On the second floor of Autograph ABP is a room filled with pain: female pain – something that photographer Aida Silvestri thinks we should all be paying much more attention to. The ‘Unsterile Clinic’ project sees Silvestri interview and photograph women in London who are among the 125 million living globally with the effects of female genital mutilation.
Silvestri captures the women in silhouette to protect their identity, and each photograph is overlaid with a hand-crafted vagina constructed out of leather. As you move around the room, the anatomy is trimmed, cut and, finally, incomprehensibly, stitched up, reflecting the various types of FGM inflicted upon these women.
The images are accompanied by poems conveying, in their own words, the moment girls as young as four were pinned down by mothers and grandmothers, to be cut with razors; the difficulties with sex, urination, infection and pregnancy; and the mental anguish that inevitably followed.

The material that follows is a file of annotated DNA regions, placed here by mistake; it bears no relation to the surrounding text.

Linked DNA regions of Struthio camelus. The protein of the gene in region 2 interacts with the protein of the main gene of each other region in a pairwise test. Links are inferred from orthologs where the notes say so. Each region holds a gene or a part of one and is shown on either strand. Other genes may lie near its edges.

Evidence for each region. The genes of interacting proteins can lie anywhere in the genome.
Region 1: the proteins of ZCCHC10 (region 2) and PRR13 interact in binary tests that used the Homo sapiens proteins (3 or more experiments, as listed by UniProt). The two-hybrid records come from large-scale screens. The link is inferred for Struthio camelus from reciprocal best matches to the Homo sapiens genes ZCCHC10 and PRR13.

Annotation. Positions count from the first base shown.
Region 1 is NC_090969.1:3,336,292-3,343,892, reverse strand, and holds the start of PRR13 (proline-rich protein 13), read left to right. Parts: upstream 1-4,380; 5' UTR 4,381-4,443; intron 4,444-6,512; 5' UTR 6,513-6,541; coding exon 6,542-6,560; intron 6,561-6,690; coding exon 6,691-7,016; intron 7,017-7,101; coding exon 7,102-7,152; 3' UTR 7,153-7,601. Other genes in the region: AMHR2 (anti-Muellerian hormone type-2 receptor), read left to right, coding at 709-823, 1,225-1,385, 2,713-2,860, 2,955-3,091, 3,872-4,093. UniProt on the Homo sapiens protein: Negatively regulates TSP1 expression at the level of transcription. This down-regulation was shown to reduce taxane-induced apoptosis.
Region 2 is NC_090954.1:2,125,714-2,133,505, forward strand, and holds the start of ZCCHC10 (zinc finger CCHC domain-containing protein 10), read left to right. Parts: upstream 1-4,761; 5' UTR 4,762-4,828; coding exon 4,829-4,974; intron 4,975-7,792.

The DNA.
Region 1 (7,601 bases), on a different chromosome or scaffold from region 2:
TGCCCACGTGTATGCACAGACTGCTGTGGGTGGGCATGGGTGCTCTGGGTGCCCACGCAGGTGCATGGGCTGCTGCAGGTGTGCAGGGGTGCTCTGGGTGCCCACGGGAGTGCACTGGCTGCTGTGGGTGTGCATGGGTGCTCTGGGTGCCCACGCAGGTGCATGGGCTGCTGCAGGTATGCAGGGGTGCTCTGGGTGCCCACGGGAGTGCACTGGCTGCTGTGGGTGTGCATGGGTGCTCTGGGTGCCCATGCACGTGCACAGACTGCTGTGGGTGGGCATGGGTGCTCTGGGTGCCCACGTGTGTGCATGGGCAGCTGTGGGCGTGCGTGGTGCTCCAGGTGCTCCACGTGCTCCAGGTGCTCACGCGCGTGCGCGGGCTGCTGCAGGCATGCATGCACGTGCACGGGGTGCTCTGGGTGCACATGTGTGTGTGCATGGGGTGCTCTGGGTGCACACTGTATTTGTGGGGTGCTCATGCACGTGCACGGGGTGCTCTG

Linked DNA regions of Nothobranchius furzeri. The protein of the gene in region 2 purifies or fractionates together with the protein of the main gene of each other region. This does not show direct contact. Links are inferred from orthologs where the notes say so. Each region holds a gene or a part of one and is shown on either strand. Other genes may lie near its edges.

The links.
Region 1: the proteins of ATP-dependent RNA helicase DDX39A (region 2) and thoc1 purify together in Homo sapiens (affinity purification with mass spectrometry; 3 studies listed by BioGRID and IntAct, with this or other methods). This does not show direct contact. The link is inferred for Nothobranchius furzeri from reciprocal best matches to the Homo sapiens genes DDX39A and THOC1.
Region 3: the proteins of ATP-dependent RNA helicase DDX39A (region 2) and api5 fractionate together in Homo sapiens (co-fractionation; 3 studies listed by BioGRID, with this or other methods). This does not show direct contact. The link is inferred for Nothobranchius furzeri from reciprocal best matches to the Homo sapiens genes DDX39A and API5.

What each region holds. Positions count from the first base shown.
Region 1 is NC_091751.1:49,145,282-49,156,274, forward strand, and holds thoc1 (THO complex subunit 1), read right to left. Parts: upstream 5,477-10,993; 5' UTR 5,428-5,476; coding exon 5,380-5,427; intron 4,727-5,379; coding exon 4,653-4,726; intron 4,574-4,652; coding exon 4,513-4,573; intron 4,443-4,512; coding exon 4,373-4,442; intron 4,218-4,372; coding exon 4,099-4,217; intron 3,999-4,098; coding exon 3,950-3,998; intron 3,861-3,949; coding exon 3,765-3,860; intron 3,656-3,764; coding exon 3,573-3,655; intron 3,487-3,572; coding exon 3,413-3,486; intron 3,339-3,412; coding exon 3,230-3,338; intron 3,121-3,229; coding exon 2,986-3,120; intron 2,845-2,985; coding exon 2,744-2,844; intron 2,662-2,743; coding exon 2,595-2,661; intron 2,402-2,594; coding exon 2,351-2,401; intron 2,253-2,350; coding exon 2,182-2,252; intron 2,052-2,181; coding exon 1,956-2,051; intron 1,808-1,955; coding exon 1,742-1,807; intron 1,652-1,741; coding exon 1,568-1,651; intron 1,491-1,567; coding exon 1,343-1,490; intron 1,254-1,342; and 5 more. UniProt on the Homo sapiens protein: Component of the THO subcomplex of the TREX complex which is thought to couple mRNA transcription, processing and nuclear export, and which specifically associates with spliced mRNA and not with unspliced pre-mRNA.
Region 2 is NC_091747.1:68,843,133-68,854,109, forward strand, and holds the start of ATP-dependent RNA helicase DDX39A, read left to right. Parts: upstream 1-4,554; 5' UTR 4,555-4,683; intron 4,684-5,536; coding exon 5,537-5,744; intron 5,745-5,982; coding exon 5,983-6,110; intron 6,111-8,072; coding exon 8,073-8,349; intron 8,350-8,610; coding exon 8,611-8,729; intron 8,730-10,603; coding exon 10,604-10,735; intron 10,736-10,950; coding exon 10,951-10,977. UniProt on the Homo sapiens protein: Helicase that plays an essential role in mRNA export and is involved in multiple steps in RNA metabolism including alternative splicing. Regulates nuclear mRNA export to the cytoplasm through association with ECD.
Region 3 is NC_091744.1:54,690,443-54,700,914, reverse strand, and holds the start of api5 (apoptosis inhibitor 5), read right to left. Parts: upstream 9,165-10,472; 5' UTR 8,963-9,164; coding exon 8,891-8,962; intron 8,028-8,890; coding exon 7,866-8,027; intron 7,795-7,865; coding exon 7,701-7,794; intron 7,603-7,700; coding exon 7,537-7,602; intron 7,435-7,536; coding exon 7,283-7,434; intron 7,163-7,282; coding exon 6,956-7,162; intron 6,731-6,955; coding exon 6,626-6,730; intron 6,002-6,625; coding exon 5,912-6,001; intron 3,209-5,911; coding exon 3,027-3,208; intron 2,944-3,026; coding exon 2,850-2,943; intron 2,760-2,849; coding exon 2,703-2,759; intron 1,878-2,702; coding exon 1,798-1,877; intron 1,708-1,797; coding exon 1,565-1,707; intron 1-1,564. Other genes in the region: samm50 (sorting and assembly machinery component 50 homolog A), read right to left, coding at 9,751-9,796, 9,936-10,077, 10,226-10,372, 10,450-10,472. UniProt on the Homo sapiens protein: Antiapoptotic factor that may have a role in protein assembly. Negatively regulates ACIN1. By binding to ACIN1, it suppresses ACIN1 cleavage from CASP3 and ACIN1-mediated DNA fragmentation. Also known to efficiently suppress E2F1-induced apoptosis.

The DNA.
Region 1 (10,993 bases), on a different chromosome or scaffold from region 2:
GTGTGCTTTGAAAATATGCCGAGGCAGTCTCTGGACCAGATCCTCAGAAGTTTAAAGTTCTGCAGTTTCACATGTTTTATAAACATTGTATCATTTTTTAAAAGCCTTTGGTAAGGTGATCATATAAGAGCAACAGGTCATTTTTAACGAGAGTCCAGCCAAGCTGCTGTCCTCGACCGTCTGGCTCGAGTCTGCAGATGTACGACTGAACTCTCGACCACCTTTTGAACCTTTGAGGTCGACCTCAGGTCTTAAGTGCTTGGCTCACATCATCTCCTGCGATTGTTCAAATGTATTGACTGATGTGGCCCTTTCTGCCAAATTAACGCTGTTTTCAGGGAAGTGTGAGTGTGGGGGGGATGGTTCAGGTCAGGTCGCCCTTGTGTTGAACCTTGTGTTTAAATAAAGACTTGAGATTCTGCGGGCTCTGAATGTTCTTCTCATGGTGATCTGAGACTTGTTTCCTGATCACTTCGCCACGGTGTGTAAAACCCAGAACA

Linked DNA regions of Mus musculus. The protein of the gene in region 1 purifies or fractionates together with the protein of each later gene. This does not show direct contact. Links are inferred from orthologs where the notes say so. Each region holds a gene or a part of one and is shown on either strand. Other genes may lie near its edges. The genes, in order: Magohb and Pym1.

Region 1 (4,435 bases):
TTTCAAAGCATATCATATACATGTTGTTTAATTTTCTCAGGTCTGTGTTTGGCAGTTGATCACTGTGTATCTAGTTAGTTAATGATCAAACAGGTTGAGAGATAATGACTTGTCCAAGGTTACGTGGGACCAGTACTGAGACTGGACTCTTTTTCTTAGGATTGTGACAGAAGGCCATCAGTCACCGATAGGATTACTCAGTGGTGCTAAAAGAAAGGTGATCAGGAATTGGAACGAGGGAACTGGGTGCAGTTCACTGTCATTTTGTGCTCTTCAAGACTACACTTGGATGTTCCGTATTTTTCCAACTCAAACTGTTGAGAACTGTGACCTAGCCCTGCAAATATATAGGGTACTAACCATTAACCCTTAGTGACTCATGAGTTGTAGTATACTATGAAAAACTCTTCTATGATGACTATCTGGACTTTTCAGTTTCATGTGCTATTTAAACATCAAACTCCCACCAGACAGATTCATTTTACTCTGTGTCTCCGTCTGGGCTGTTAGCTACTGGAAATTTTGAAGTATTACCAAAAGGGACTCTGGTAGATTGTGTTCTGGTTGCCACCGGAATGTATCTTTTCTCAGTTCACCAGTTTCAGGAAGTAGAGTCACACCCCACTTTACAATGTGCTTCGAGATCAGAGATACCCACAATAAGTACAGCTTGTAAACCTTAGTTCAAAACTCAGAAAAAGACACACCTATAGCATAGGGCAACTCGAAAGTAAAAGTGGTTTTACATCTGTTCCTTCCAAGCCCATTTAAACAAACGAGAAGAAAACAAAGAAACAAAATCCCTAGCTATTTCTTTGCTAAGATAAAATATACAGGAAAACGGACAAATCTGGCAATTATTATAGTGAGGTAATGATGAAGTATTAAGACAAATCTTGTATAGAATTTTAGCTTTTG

These artworks are not graphic in the blood-and-gore sense, but the simplicity of those absent folds of leather and stitches stabbed through fabric provides just as powerful an insight into the suffering of these girls.
The idea is not just to raise awareness of this harrowing practice but to empower women with the knowledge to seek help and the confidence to speak out. If this exhibition doesn’t give you goosebumps or bring you to tears, there’s got to be something seriously wrong.